The District Court also enjoined application of the Executive Order to two classes of refugees, those who "(i) have a formal assurance from an agency within the United States that the agency will provide, or ensure the provision of, reception and placement services to that refugee; or (ii) are in the U.S. Refugee Admissions Program through the Lautenberg Program."

Acting swiftly in response to a petition by the Government, the Court issued this order:

The Government's motion seeking clarification of our order of June 26, 2017, is denied. The District Court order modifying the preliminary injunction with respect to refugees covered by a formal assurance is stayed pending resolution of the Government's appeal to the Court of Appeals for the Ninth Circuit.

Justice Thomas, Justice Alito, and Justice Gorsuch would have stayed the District Court order in its entirety.
Hmmm.  The District Court's furthest stretch, to refugees who merely have an assurance from an agency but no other contact within the U.S., is stayed, but the rest remains in force.  This is the Supreme Court that our Politically Correct academia keeps telling us is "conservative."

News Scan

ICE Beefing Up to Enforce the Law:  As it is with virtually every country in the civilized world, it is a crime to enter the United States without government authorization.  An American caught sneaking into Mexico will typically be thrown in jail and fined. Paul Bedford of the Washington Examiner reports that the federal Immigration and Customs Enforcement agency is hiring an additional 10,000 agents to resume enforcing U.S. immigration law.  In an interview, the acting director of ICE, 30-year veteran Thomas Hormon, said that since the handcuffs have been taken off of law enforcement, "illegal border crossings have crashed by almost 70 percent."  The drop in illegal border crossings is allowing ICE to focus more resources on illegal immigrants in jails, working jobs, or on the run.  "ICE is open for business.  We're going to enforce the laws on the books without apology, we'll continue to prioritize what we do.  But it's not OK to violate the laws of this country anymore, you're going to be held accountable," he said.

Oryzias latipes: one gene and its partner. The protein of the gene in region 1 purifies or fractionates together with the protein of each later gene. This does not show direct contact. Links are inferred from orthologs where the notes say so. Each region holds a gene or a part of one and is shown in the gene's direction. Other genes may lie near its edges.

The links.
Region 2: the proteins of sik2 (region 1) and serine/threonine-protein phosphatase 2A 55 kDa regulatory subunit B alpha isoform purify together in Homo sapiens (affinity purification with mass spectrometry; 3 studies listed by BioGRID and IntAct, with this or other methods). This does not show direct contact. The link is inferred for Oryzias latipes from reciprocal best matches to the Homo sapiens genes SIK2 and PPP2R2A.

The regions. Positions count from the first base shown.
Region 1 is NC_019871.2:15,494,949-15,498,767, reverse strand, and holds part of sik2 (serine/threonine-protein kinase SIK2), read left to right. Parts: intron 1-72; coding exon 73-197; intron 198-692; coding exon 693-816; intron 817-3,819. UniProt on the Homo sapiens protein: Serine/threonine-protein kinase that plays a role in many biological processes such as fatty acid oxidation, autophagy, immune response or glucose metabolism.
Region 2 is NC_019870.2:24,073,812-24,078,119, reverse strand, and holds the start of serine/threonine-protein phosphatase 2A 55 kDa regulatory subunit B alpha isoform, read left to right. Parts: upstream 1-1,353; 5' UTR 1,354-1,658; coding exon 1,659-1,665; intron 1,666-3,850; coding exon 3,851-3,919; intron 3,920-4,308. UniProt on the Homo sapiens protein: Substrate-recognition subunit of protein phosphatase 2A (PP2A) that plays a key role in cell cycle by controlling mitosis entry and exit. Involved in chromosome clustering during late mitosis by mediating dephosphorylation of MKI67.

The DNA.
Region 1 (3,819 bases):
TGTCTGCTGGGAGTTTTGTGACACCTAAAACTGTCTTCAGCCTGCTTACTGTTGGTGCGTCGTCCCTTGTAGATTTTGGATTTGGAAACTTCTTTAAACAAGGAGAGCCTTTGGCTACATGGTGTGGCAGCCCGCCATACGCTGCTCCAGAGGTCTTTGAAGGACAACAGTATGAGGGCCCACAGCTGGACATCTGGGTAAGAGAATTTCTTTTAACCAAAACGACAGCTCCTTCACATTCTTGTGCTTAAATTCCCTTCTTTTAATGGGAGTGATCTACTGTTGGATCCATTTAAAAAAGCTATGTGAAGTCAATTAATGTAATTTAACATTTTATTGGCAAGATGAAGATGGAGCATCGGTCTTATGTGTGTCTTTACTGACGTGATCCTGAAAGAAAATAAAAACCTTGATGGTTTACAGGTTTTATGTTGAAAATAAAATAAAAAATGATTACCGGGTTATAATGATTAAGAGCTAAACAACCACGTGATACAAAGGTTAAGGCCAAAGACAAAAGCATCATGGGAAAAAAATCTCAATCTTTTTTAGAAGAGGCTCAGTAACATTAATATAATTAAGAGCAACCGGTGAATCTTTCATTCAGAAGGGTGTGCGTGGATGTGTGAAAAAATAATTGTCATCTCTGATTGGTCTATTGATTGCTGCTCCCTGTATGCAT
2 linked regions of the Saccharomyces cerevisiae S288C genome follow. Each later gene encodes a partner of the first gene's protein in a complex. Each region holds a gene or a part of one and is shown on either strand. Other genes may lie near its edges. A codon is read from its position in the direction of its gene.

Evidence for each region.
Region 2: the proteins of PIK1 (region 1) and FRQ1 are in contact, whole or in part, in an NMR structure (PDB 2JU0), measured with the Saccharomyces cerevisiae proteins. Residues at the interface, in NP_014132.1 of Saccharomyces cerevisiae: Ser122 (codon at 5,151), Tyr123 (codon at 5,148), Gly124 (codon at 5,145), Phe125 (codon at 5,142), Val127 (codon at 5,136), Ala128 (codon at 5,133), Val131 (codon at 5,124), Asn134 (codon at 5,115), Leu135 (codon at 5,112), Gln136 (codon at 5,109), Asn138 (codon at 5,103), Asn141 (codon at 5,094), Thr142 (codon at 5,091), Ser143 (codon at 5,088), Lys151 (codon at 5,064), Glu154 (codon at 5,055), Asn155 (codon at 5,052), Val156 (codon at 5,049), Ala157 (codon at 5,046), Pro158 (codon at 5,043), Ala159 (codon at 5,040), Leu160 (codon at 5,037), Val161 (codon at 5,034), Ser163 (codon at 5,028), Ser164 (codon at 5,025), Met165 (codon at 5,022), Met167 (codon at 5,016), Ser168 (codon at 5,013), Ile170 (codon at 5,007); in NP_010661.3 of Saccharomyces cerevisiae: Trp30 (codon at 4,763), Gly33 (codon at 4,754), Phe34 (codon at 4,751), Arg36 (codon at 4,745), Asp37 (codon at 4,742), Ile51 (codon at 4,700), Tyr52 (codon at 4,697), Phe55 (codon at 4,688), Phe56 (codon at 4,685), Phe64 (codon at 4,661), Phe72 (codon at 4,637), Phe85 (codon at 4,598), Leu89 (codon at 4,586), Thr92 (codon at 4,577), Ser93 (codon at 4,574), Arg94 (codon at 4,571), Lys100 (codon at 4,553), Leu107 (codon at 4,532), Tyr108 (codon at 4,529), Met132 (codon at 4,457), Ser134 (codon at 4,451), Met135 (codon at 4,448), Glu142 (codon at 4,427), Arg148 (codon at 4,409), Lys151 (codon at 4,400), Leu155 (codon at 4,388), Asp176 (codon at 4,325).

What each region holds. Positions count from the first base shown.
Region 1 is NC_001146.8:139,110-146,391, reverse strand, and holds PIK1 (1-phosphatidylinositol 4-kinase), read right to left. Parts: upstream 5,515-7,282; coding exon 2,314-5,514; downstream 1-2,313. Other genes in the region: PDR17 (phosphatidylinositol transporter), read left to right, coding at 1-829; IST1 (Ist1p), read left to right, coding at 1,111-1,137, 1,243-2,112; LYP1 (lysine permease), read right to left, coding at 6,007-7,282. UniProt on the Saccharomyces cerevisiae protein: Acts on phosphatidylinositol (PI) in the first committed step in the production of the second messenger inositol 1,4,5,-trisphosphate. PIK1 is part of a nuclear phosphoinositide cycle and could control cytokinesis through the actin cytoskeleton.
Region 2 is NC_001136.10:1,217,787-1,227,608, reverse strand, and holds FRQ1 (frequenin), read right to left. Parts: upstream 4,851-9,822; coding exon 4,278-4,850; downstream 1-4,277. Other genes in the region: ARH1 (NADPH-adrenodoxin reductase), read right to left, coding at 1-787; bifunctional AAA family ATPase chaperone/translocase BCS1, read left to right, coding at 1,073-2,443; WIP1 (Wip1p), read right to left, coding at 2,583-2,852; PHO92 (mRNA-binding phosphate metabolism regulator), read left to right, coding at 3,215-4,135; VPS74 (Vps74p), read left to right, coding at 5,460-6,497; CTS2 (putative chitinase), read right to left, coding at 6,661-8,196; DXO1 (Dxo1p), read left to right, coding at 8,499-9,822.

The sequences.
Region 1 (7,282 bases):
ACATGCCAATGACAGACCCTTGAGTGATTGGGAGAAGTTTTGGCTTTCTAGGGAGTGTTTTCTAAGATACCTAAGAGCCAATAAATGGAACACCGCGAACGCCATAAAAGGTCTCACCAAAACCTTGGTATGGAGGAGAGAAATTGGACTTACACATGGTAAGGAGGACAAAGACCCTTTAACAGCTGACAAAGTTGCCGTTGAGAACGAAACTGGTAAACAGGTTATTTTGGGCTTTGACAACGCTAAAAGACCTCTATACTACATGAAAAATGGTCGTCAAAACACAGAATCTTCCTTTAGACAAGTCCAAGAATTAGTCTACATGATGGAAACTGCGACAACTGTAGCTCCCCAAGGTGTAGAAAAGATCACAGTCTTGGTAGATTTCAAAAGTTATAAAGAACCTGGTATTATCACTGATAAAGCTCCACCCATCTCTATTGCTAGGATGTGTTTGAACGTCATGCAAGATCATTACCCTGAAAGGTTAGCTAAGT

Abolitionism Hits Bottom

I've said a number of times, e.g., here, that the push to abolish the death penalty has, after years of making headway, probably gone as far as it's going to get. 

One way I check this is to look at the mid-year execution numbers.  As of now, the country has executed 13 killers in 2017.  That would extrapolate to a total of 26 over the year, six more than last year.  If that's the way it holds, it will be one of the few times over the last two decades that we've had more executions in one year than in the preceding year. See this graph

I also look at Supreme Court cases to see who is voting which way.  Today, Justice Kennedy voted with Justice Thomas's majority opinion in Davilla v. Davis, noted briefly by Kent here.  He did so without writing separately from Thomas's strong and disciplined analysis, just as he cast his vote without separate opinion in the Court's extremely important work in Glossip v. Gross.  It seems to me that Justice Kennedy's once seemingly skeptical view of capital punishment (see Roper v. Simmons) is not what it used to be.  It may also be worth noting that, if Justice Kennedy steps away from the Court in the near future, his replacement is likely to be a solid death penalty backer, as is  --  to add to my main point  --  the Court's youngest member, Neil Gorsuch, whose votes continue to be everything capital punishment advocates could have hoped for.